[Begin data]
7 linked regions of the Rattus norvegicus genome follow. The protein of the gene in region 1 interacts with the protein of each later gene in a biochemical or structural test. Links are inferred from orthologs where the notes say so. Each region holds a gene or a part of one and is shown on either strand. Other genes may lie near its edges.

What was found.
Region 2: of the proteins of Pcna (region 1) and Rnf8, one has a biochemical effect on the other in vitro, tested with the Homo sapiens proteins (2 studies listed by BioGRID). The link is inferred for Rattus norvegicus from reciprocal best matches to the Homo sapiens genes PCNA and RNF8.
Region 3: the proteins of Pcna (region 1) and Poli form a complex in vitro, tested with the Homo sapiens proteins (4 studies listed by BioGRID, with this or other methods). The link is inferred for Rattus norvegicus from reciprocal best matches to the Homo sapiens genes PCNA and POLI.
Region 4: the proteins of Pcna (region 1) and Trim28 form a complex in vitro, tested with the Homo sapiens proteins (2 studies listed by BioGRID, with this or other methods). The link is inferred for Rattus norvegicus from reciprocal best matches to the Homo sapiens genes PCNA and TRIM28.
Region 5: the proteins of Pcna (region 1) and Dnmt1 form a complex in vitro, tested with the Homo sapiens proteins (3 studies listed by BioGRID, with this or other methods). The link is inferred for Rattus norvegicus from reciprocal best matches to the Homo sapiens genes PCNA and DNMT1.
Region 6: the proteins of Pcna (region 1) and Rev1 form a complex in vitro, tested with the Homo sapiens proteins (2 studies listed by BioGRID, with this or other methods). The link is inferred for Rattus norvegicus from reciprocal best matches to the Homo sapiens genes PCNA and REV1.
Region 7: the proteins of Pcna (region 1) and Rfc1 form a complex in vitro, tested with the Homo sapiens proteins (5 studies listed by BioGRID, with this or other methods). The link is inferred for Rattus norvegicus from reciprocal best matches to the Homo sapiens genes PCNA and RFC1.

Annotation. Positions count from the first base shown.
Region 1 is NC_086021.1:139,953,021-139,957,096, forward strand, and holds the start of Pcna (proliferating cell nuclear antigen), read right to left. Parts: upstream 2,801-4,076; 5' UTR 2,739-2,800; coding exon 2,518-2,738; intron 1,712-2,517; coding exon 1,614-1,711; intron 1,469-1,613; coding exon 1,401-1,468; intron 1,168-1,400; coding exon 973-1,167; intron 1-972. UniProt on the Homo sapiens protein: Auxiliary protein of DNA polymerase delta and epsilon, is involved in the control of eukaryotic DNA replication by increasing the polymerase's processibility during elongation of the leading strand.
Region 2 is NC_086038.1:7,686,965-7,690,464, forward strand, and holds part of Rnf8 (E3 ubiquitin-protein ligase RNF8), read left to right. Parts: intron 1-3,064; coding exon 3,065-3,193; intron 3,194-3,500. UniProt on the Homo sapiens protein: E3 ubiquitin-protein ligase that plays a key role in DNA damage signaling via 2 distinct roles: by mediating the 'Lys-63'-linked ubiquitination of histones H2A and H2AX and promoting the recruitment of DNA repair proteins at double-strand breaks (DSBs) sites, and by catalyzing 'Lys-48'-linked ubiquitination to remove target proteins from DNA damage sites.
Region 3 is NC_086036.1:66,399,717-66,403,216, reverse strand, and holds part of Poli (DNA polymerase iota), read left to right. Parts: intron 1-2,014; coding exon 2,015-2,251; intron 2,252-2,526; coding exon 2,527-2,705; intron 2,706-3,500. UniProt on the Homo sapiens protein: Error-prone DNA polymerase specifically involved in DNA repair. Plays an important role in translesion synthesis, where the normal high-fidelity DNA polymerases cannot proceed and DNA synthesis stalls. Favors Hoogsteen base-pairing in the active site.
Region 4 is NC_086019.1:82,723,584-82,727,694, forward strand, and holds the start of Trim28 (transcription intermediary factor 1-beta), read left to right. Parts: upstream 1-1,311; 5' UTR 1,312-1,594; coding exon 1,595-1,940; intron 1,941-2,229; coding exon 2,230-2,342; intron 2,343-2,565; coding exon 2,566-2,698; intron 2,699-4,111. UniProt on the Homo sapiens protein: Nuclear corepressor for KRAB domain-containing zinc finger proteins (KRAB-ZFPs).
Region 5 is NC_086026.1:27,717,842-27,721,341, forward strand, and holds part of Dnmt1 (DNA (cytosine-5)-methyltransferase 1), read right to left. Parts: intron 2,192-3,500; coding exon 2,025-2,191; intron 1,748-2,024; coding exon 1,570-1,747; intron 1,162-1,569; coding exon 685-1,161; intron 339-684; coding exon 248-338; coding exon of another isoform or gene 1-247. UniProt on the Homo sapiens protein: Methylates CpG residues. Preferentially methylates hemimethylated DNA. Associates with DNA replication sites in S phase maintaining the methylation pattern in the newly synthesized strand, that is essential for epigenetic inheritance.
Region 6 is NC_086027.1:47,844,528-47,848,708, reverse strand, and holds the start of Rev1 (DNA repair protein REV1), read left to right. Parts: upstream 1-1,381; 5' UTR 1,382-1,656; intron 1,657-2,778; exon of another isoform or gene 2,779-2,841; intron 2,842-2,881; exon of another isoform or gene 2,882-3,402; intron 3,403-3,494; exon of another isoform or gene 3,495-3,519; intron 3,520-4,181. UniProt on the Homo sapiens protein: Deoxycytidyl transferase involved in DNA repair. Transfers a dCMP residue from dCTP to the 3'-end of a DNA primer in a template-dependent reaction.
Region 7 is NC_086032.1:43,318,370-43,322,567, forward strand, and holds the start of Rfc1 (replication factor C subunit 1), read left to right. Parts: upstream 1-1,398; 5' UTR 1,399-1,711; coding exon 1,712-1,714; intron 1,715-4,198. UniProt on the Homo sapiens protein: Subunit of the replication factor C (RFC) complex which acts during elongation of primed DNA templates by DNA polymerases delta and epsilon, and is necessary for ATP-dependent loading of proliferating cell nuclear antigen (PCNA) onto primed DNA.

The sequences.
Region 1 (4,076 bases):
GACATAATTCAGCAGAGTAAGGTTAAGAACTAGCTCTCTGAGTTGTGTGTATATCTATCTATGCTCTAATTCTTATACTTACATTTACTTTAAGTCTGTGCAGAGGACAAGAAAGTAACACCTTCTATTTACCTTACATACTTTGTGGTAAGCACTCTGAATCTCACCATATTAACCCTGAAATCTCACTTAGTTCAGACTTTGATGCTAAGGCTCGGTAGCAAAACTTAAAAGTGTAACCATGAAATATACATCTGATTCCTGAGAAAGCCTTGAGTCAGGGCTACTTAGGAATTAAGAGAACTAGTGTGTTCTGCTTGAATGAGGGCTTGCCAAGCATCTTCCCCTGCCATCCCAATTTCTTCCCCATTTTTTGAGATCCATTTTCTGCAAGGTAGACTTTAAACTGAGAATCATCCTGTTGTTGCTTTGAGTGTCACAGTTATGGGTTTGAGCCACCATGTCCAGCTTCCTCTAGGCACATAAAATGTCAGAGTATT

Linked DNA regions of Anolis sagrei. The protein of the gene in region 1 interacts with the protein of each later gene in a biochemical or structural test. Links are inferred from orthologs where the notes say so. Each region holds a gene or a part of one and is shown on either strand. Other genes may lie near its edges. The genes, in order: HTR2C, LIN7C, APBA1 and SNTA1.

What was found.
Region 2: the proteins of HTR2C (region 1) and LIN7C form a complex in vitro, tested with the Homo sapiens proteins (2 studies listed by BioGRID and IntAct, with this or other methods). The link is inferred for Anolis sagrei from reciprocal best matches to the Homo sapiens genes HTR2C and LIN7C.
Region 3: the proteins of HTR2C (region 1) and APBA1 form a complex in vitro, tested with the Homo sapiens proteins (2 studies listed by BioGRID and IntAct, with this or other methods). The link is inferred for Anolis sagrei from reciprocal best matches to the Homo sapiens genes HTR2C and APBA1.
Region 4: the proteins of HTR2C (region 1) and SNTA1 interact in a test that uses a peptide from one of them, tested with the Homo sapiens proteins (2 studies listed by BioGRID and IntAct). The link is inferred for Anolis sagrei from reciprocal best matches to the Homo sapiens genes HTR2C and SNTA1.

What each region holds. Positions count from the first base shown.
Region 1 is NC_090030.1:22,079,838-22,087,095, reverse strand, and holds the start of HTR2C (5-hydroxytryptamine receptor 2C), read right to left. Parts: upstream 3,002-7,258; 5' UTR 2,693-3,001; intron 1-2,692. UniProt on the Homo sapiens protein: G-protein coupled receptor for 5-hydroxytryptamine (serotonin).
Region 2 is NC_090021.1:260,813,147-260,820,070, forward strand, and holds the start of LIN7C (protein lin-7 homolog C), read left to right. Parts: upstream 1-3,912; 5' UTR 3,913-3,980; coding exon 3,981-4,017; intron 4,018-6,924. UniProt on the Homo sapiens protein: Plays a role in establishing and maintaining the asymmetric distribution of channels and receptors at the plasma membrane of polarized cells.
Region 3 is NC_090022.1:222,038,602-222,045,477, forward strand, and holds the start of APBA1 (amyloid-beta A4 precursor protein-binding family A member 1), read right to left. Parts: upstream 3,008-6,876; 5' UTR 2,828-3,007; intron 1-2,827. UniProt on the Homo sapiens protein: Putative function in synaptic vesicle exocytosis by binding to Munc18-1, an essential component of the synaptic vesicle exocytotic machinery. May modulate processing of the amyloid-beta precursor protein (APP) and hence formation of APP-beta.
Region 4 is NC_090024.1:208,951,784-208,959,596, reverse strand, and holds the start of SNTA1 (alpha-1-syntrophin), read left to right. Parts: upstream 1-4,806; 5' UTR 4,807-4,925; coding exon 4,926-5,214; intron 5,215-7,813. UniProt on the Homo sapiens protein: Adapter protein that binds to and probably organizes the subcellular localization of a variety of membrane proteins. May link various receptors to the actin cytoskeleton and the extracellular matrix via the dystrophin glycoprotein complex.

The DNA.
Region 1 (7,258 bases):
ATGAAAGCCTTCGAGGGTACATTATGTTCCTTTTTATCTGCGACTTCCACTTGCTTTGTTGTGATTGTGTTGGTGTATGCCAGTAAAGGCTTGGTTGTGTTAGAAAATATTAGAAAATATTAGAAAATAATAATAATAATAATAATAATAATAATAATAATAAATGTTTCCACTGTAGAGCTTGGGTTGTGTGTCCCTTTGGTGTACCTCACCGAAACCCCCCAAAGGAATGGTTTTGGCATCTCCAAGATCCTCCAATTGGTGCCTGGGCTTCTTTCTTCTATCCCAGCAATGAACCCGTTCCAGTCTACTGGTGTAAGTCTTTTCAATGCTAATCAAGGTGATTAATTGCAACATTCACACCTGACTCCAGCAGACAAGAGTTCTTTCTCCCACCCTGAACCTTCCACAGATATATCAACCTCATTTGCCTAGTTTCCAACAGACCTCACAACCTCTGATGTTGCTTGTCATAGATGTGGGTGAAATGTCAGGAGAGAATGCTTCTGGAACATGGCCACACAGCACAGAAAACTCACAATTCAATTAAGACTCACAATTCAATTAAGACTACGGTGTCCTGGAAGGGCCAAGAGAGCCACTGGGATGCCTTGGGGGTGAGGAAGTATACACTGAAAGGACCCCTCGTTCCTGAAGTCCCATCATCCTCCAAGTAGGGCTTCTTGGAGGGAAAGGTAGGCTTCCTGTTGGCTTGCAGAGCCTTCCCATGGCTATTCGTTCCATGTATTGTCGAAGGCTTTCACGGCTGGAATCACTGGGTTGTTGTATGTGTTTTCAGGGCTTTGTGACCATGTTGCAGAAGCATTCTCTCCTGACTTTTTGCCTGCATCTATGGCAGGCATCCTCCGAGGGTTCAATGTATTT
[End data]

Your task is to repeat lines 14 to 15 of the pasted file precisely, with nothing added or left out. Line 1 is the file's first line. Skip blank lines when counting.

Region 5 is NC_086026.1:27,717,842-27,721,341, forward strand, and holds part of Dnmt1 (DNA (cytosine-5)-methyltransferase 1), read right to left. Parts: intron 2,192-3,500; coding exon 2,025-2,191; intron 1,748-2,024; coding exon 1,570-1,747; intron 1,162-1,569; coding exon 685-1,161; intron 339-684; coding exon 248-338; coding exon of another isoform or gene 1-247. UniProt on the Homo sapiens protein: Methylates CpG residues. Preferentially methylates hemimethylated DNA. Associates with DNA replication sites in S phase maintaining the methylation pattern in the newly synthesized strand, that is essential for epigenetic inheritance.
Region 6 is NC_086027.1:47,844,528-47,848,708, reverse strand, and holds the start of Rev1 (DNA repair protein REV1), read left to right. Parts: upstream 1-1,381; 5' UTR 1,382-1,656; intron 1,657-2,778; exon of another isoform or gene 2,779-2,841; intron 2,842-2,881; exon of another isoform or gene 2,882-3,402; intron 3,403-3,494; exon of another isoform or gene 3,495-3,519; intron 3,520-4,181. UniProt on the Homo sapiens protein: Deoxycytidyl transferase involved in DNA repair. Transfers a dCMP residue from dCTP to the 3'-end of a DNA primer in a template-dependent reaction.